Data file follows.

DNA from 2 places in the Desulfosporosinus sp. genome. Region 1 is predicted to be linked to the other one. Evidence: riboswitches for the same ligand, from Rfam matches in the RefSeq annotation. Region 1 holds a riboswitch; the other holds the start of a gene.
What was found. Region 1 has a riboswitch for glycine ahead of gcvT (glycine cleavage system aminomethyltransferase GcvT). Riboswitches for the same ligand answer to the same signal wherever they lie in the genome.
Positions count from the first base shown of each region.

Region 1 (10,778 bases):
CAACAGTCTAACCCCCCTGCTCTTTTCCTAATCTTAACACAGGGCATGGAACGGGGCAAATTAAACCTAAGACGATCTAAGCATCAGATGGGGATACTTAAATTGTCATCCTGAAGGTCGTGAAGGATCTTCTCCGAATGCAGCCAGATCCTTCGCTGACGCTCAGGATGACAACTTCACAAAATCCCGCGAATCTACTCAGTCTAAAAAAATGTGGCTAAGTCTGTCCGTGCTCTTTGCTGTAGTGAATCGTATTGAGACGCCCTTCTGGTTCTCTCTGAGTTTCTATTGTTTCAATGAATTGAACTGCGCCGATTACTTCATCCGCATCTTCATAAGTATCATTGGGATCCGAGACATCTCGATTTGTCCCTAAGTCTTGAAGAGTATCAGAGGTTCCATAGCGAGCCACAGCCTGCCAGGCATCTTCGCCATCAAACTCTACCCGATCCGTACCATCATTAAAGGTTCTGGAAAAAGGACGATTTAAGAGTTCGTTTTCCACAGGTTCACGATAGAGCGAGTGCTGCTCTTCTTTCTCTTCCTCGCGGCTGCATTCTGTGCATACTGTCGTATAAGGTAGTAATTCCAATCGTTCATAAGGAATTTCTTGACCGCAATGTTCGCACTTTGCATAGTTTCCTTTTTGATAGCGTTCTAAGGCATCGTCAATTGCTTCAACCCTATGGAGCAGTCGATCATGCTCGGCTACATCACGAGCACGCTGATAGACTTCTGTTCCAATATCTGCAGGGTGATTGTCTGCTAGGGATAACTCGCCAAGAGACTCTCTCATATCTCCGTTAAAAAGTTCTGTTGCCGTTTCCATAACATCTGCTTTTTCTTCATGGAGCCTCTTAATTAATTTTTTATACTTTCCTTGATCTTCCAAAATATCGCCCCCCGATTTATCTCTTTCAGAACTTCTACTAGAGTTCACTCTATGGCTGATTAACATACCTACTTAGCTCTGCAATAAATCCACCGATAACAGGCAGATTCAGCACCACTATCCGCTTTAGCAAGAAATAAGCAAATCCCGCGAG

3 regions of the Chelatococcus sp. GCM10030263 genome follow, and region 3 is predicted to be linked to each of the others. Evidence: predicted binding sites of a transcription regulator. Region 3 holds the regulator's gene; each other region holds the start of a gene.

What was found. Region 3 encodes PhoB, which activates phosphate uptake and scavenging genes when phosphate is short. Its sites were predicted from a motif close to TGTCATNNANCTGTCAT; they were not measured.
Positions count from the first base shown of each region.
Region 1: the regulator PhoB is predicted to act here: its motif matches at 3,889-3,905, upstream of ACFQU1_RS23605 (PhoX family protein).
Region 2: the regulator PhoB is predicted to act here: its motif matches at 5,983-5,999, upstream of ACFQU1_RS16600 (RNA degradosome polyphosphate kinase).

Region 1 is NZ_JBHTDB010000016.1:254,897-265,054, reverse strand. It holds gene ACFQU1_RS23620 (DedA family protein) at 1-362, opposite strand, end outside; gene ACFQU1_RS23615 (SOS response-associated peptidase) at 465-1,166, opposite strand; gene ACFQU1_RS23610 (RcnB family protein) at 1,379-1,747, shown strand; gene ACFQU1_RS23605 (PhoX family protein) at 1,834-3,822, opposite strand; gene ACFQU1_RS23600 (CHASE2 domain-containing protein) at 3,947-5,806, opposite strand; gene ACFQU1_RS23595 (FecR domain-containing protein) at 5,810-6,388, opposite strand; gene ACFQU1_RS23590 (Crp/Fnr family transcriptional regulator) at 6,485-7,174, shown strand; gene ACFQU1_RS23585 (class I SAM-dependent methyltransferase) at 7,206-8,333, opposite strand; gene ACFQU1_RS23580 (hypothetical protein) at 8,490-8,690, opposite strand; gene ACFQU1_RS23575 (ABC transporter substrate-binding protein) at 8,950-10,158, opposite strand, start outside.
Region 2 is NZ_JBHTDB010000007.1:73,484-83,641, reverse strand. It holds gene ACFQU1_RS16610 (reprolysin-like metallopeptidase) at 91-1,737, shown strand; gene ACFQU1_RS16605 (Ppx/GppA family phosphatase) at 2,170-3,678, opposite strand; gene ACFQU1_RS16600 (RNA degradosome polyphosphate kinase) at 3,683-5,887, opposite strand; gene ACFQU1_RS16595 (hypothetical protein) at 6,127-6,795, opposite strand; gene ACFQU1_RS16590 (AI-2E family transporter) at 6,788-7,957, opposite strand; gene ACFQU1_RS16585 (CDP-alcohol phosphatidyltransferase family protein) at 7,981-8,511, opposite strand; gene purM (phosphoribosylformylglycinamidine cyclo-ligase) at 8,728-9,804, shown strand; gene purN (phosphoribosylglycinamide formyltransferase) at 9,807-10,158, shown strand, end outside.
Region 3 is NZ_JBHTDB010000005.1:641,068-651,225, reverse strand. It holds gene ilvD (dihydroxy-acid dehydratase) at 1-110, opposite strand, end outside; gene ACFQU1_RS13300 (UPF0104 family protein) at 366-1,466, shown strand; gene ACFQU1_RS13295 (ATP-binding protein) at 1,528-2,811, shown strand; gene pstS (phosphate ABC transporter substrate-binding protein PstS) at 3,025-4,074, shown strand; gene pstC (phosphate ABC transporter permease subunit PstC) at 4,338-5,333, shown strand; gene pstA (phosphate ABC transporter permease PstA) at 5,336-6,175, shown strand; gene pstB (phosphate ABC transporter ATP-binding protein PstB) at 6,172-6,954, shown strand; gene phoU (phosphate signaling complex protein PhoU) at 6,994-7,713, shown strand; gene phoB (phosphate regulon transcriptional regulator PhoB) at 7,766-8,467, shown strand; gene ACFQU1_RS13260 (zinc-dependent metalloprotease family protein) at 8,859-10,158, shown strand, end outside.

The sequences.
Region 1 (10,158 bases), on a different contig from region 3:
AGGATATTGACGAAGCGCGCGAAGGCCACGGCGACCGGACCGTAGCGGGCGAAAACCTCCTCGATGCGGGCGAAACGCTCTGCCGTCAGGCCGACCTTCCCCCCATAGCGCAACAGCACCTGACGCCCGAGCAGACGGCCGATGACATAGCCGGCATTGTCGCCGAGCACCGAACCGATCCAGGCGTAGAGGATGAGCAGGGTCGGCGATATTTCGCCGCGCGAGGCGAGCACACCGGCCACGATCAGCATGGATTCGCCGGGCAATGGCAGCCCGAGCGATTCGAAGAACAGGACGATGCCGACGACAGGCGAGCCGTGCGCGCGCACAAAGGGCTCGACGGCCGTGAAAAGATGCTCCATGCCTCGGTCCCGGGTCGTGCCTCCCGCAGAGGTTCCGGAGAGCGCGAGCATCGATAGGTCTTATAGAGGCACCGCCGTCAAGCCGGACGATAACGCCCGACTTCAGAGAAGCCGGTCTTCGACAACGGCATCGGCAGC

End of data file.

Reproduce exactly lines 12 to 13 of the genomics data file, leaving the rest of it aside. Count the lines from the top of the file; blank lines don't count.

Region 2 is NZ_JBHTDB010000007.1:73,484-83,641, reverse strand. It holds gene ACFQU1_RS16610 (reprolysin-like metallopeptidase) at 91-1,737, shown strand; gene ACFQU1_RS16605 (Ppx/GppA family phosphatase) at 2,170-3,678, opposite strand; gene ACFQU1_RS16600 (RNA degradosome polyphosphate kinase) at 3,683-5,887, opposite strand; gene ACFQU1_RS16595 (hypothetical protein) at 6,127-6,795, opposite strand; gene ACFQU1_RS16590 (AI-2E family transporter) at 6,788-7,957, opposite strand; gene ACFQU1_RS16585 (CDP-alcohol phosphatidyltransferase family protein) at 7,981-8,511, opposite strand; gene purM (phosphoribosylformylglycinamidine cyclo-ligase) at 8,728-9,804, shown strand; gene purN (phosphoribosylglycinamide formyltransferase) at 9,807-10,158, shown strand, end outside.
Region 3 is NZ_JBHTDB010000005.1:641,068-651,225, reverse strand. It holds gene ilvD (dihydroxy-acid dehydratase) at 1-110, opposite strand, end outside; gene ACFQU1_RS13300 (UPF0104 family protein) at 366-1,466, shown strand; gene ACFQU1_RS13295 (ATP-binding protein) at 1,528-2,811, shown strand; gene pstS (phosphate ABC transporter substrate-binding protein PstS) at 3,025-4,074, shown strand; gene pstC (phosphate ABC transporter permease subunit PstC) at 4,338-5,333, shown strand; gene pstA (phosphate ABC transporter permease PstA) at 5,336-6,175, shown strand; gene pstB (phosphate ABC transporter ATP-binding protein PstB) at 6,172-6,954, shown strand; gene phoU (phosphate signaling complex protein PhoU) at 6,994-7,713, shown strand; gene phoB (phosphate regulon transcriptional regulator PhoB) at 7,766-8,467, shown strand; gene ACFQU1_RS13260 (zinc-dependent metalloprotease family protein) at 8,859-10,158, shown strand, end outside.